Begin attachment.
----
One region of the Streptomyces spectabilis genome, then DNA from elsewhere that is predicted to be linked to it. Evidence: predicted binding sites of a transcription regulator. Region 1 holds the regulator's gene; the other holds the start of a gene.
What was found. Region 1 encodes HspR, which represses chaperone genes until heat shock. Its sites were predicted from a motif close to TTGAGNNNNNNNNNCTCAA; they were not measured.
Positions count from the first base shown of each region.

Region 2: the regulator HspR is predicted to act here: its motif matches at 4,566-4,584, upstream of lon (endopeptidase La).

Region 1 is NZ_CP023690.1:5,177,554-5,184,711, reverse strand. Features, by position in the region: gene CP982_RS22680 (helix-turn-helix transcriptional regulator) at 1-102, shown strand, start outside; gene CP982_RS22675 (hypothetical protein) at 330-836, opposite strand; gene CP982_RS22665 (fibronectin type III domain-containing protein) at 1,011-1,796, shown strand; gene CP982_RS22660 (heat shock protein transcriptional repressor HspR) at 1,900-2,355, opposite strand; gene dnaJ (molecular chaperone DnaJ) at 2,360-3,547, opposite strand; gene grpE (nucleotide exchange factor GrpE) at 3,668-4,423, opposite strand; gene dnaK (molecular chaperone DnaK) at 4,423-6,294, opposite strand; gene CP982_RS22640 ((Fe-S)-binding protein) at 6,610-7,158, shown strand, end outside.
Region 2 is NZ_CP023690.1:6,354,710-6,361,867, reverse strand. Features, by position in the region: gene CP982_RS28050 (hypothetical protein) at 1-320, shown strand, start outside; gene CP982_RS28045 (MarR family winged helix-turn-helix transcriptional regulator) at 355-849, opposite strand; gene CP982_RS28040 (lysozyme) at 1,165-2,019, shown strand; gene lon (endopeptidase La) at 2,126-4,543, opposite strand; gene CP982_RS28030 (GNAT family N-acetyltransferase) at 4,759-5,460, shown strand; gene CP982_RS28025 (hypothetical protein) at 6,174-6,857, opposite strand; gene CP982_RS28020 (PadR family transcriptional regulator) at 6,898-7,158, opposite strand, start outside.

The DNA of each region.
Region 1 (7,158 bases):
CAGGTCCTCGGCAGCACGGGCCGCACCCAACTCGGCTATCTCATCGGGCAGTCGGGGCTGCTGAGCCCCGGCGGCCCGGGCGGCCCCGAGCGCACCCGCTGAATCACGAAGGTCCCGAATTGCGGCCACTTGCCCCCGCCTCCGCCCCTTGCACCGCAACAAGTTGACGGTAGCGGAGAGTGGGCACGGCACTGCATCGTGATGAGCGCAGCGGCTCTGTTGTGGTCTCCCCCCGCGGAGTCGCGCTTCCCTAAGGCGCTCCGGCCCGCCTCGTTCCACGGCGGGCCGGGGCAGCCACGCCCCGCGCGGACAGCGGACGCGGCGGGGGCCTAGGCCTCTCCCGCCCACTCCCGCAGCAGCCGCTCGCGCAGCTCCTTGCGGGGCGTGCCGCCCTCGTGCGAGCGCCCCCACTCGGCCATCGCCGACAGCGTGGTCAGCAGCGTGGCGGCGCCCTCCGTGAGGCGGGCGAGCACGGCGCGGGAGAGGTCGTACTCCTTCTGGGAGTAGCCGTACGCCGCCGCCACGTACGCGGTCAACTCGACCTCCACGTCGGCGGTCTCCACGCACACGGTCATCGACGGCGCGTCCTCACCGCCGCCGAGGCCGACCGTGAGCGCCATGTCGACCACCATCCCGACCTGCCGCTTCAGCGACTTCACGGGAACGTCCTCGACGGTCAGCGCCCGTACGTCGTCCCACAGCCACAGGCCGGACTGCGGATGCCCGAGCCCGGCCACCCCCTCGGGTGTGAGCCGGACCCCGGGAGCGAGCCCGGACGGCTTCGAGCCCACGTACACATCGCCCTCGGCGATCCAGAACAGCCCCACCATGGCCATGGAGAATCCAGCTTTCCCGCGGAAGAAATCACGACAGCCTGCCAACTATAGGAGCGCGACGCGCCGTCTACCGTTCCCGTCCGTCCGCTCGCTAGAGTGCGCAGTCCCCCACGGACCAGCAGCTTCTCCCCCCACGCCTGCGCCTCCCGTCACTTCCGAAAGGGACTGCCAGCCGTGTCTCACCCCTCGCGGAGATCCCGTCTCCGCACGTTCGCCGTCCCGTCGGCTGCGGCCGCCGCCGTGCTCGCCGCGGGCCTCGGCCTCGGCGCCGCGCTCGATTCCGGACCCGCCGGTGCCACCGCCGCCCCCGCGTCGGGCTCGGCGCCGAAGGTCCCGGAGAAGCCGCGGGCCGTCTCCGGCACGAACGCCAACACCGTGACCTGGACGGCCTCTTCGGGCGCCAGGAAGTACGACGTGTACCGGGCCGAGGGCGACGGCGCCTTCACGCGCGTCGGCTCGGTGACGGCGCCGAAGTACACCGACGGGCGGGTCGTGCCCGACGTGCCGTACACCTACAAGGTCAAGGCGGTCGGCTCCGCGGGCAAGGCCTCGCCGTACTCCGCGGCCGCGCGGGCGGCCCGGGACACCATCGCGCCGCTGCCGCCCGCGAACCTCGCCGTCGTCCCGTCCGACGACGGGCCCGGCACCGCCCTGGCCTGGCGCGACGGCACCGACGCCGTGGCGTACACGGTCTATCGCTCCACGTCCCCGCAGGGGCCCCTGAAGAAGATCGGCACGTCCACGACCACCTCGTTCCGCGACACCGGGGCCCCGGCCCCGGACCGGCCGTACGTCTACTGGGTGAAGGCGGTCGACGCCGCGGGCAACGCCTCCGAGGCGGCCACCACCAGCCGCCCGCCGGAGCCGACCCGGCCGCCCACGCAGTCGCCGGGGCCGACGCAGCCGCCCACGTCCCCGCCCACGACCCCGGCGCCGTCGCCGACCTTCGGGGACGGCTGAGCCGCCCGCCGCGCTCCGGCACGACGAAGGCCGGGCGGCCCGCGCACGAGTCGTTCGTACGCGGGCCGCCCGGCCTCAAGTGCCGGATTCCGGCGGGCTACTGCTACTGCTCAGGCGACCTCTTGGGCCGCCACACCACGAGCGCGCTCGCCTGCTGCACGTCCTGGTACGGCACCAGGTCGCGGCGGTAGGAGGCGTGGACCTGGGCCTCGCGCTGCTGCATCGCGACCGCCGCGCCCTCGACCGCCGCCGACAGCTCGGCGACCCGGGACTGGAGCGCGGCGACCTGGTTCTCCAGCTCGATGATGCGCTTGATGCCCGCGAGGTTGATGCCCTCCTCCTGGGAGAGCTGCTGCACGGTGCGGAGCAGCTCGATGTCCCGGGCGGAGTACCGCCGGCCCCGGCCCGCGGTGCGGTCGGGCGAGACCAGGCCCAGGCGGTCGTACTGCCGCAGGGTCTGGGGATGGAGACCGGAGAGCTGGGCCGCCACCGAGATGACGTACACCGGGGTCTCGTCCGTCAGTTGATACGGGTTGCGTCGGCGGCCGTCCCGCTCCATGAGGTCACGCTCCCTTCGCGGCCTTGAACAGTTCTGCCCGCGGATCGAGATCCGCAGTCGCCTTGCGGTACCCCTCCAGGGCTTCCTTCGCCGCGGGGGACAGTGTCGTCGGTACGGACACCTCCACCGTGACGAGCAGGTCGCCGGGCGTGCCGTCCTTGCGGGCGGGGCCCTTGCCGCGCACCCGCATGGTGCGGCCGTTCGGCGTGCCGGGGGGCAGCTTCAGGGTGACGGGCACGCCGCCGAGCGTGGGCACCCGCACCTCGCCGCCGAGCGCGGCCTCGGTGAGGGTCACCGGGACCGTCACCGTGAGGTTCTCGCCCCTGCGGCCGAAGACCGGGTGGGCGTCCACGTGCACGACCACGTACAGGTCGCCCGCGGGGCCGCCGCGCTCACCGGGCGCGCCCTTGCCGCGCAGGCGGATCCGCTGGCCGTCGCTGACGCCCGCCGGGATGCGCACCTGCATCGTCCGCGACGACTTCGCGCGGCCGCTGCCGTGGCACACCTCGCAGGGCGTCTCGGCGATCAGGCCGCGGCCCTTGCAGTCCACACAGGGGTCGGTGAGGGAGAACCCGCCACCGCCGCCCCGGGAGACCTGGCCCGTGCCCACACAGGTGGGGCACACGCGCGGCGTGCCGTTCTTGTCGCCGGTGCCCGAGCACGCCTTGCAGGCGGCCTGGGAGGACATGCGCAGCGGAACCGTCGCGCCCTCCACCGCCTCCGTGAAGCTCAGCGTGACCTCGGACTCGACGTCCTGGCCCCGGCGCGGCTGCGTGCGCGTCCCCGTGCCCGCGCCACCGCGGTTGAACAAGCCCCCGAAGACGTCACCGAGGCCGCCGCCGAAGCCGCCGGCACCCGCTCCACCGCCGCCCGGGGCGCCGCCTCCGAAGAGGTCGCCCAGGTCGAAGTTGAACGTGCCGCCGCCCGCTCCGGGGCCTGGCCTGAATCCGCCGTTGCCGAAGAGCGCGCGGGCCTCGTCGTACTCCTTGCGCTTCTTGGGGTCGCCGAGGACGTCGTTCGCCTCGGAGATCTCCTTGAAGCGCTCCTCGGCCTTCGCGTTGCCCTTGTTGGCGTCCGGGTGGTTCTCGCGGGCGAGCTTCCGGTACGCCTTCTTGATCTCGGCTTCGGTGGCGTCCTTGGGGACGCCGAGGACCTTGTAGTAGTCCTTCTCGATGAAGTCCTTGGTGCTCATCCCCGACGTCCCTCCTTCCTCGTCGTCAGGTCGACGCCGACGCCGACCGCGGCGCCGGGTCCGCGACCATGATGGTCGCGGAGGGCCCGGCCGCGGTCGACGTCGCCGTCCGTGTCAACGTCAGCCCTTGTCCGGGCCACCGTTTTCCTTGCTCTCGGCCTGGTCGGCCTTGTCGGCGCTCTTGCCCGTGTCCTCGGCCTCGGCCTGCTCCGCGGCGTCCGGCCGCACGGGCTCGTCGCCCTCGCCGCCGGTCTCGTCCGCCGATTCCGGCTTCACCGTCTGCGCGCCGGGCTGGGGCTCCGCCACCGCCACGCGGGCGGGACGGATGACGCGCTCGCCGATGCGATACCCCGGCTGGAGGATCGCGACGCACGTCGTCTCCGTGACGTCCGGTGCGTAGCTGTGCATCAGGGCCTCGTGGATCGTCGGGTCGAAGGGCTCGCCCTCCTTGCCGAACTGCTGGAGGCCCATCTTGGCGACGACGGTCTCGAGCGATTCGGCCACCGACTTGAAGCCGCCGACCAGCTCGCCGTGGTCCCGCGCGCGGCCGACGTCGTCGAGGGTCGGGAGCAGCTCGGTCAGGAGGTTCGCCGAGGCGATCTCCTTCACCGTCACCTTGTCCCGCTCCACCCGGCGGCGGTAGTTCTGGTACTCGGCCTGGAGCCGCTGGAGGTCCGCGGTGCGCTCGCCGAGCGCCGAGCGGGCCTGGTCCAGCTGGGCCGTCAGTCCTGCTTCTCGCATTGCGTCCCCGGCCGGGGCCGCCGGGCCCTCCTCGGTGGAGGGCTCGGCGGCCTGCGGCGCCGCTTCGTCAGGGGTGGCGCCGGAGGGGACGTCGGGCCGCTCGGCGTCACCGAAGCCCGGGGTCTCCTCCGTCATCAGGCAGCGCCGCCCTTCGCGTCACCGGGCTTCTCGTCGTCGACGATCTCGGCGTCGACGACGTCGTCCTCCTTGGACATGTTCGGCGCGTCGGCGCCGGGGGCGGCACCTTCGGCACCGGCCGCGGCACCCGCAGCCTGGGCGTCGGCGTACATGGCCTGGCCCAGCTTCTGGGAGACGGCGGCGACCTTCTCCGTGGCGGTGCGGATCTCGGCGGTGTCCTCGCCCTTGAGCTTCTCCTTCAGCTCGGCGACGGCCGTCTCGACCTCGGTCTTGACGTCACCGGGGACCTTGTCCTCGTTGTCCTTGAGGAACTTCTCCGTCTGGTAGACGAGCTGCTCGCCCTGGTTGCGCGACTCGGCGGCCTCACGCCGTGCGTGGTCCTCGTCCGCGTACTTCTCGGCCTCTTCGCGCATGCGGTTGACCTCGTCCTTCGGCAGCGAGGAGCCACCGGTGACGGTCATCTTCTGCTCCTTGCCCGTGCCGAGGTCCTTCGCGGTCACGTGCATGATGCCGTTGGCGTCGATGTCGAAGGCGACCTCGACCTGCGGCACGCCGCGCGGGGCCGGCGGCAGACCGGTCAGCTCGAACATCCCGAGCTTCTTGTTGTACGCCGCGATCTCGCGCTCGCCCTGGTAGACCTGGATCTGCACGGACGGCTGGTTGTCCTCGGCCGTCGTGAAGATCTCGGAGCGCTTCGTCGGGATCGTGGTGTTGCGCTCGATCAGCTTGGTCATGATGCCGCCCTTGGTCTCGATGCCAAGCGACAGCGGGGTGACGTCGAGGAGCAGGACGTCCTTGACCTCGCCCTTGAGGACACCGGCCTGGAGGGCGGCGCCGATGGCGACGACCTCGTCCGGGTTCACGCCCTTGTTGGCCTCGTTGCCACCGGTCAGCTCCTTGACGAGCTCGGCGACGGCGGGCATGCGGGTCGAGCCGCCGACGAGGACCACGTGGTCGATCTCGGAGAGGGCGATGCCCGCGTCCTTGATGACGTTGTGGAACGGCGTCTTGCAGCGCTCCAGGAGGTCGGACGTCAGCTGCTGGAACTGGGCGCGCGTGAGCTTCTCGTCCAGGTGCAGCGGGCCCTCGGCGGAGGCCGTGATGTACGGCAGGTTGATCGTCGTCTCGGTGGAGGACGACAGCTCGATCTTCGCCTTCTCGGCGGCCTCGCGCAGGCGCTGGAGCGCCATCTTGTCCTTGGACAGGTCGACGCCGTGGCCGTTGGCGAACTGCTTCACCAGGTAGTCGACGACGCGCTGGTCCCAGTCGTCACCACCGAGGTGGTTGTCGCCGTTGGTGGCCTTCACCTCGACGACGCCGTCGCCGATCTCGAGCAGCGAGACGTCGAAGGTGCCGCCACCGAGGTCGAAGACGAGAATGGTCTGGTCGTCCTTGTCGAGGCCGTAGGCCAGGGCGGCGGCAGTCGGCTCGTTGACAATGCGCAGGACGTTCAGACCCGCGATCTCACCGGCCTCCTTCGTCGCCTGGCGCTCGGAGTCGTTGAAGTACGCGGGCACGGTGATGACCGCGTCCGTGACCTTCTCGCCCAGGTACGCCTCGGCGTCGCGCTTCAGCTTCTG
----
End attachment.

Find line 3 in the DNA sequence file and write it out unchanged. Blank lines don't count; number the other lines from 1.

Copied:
Positions count from the first base shown of each region.